4. Okay, this isn’t SharePoint so much, but what’s the deal with javascript Intellisense in an Angular app in Visual Studio? Eh, it won’t be much of an issue for me in the future, since after recently completing a moderately large javascript project, I now solemnly swear to use Typescript forever and ever, amen.
  5. Either integrate Yammer like you promised or get rid of the damn thing. I was at the SharePoint Conference in Vegas where they announced the acquisition, and the two products seem no better integrated today than they were then. SharePoint 2013 could have been the launchpad from which real Office Social Networking took off, but instead Microsoft strangled it with a garrote from the back seat of a late 70’s model sedan.
  6. Some kind of way forward for InfoPath! Surely when it comes to something as basic to human business life as forms, there must be some happy medium between “let’s use an end-of-life’d technology that no one at Microsoft will touch with a ten foot pole” and “time to write another fat check to that javascript developer!” Sure I’m usually the javascript developer they write that fat check to, but I do have some sympathy for my clients.
  7. A device that sends an electric shock to any person who attempts to use SharePoint as a relational database back-end for a super-customized, nowhere-near-the-box, not-at-all-like-SharePoint front-end. Yes, this device would probably kill me, but my smoking corpse could serve as a warning to others…

It’s Not About the Bicycle

I’ve only been a consultant for about a year now, but I’ve been performing improv comedy for about twenty. And as I work more in consulting, I’m starting to see that consulting and improv comedy aren’t so different.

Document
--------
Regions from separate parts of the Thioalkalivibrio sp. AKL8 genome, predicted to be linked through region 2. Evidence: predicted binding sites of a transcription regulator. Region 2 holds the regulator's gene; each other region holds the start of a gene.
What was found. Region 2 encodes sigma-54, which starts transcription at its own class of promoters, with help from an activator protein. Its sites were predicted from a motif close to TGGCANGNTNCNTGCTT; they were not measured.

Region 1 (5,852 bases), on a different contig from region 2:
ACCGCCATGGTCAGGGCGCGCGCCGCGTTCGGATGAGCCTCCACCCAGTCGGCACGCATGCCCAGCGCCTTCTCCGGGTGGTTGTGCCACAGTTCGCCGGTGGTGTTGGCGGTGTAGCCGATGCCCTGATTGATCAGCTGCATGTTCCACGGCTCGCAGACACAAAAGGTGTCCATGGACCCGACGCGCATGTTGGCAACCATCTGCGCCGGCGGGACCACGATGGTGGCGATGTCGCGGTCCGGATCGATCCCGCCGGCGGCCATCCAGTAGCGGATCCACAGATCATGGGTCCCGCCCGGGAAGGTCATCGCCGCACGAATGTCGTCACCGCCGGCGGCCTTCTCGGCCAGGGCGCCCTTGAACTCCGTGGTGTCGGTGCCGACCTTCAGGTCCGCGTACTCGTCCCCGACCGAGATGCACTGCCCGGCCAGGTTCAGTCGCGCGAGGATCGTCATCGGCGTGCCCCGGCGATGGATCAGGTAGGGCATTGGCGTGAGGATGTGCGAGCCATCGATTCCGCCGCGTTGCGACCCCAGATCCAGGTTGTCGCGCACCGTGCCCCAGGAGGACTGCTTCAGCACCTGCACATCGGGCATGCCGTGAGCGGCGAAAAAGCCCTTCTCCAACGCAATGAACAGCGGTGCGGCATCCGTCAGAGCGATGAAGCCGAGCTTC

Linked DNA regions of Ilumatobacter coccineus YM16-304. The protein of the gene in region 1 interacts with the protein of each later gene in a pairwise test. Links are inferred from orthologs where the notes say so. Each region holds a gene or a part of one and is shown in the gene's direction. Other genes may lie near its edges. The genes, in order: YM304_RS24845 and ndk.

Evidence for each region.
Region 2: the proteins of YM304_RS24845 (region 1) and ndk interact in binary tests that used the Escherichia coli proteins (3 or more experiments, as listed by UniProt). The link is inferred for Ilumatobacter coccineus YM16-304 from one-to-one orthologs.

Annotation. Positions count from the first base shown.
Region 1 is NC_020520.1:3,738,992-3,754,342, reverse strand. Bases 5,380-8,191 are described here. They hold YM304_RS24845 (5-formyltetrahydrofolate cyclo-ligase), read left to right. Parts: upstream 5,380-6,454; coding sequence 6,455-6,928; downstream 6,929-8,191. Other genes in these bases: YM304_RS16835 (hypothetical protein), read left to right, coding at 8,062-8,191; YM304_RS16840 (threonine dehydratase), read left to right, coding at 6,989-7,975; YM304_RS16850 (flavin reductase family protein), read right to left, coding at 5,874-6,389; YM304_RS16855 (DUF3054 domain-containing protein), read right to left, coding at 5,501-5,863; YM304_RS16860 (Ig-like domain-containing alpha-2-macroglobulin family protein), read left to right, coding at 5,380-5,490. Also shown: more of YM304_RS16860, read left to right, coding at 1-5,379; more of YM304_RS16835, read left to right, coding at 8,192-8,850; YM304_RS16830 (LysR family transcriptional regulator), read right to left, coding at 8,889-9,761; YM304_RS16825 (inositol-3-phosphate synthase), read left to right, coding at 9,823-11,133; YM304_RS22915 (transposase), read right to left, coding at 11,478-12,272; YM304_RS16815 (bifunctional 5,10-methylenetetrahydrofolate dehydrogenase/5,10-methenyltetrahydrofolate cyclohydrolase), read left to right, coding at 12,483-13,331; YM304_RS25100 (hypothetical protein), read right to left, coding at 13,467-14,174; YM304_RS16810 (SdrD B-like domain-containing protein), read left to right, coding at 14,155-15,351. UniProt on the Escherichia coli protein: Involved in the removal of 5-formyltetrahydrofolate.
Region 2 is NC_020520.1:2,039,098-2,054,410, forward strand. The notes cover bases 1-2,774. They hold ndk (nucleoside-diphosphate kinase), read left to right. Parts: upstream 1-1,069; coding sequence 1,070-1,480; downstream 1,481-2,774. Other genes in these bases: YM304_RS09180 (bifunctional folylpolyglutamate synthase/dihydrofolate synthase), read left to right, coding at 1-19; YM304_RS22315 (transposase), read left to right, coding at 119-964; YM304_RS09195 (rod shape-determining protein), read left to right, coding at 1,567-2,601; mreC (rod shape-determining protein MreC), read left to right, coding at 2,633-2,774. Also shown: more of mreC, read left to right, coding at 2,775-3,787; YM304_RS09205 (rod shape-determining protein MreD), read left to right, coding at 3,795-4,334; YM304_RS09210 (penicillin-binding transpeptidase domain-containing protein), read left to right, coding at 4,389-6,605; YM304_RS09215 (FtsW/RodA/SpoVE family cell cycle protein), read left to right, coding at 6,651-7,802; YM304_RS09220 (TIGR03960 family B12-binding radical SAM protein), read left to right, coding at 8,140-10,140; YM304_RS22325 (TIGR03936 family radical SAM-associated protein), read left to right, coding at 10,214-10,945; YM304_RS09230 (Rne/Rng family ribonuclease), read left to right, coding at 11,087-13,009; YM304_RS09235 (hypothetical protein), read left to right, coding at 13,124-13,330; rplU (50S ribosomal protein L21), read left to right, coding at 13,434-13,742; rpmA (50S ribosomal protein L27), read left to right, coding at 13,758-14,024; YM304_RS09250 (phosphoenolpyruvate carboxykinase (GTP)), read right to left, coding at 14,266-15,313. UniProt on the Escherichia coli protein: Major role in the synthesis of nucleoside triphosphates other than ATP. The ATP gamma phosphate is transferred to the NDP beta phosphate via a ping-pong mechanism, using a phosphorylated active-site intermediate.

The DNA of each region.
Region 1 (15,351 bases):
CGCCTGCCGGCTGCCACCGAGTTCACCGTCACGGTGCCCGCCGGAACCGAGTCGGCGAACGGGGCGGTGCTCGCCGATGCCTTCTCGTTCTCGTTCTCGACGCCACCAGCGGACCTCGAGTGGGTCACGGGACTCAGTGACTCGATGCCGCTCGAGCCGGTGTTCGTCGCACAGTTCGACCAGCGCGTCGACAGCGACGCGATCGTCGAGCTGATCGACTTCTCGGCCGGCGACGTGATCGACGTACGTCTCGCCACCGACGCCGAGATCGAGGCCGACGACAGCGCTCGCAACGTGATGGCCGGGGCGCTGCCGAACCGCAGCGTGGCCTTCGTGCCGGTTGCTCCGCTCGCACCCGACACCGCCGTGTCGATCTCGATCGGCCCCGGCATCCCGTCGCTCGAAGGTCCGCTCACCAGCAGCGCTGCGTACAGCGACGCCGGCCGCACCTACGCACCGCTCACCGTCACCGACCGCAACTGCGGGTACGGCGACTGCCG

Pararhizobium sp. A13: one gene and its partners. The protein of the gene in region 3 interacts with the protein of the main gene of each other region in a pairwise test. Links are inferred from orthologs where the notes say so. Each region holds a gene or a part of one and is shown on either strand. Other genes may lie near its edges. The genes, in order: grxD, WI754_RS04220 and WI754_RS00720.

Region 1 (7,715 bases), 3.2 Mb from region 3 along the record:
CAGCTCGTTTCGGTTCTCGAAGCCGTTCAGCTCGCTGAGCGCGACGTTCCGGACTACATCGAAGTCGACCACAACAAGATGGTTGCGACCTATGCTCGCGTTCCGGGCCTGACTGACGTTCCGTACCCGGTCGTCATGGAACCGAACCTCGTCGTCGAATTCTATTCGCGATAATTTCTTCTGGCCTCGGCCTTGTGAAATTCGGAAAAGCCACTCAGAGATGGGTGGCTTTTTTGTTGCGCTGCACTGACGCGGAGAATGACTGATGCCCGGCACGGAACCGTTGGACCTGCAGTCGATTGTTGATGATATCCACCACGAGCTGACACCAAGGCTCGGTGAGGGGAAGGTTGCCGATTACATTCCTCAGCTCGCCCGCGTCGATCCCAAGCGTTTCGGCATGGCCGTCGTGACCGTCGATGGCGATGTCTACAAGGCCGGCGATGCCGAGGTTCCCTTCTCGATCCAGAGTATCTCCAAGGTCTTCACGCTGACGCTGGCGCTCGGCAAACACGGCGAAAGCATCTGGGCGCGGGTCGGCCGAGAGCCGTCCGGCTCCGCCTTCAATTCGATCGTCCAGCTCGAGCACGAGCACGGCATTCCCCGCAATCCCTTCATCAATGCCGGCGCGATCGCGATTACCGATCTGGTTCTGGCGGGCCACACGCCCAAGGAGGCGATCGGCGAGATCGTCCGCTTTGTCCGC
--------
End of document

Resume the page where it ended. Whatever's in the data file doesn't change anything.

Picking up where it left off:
One trap that beginning improvisers tend to get caught up in is the idea that the arbitrary, imaginary thing that they’re doing is actually the important part of the scene. It’s not. The imaginary thing is just a vehicle that helps us explore human relationships and emotions. It’s the set dressing around which we build the characters that the audience really wants to see.

There’s an old improv coaching idiom that I use often: An audience never leaves an improv show saying, “Yeah, it was funny and all, but they never *did* finish putting together that bicycle!” Sure, come on stage and start building a bicycle, if that’s what the moment has inspired you to do. But we want to see how these particular characters react to building a bicycle.

Courtesy https://www.flickr.com/photos/radlmax/21830232766 (CC BY-ND 2.0)

Courtesy https://www.flickr.com/photos/radlmax/21830232766 (CC BY-ND 2.0)

Similarly, when you’re on a consulting gig, if you’re talking to the real decision makers, they don’t care about technology. They only care about what the technology does for their business. No CEO ever leaves a post-engagement meeting saying, “Yeah, we made a million dollars, but we never *did* use SharePoint!”

As technical consultants, it’s easy for us to get enmeshed in the minutia of technology. After all, that expertise is what they’re hiring us for, right? Wrong. They’re hiring us because we know how to use technology as a lever. Technology is a tool. If it doesn’t serve a useful business purpose, it’s a toy.

I’m a SharePoint developer, and my hammer is Visual Studio and when I have my tech-blinders on, everything can look like a nail. When you bring me in, chances are that someone’s already decided that their project is going to live on SharePoint. My instinct isn’t to argue with you. Who doesn’t love those juicy billable hours? But as a good consultant, I hope to be a trusted adviser to my clients. It’s my responsibility to say when SharePoint ain’t the tool for the job, even at the cost of billable hours. Hell, even at the cost of the whole gig. If someone respects the integrity of your advice, there will be work for you some other day.

Just like in improv, it’s the relationship that’s the important thing. It’s not about the bicycle. It’s about getting where you want to go.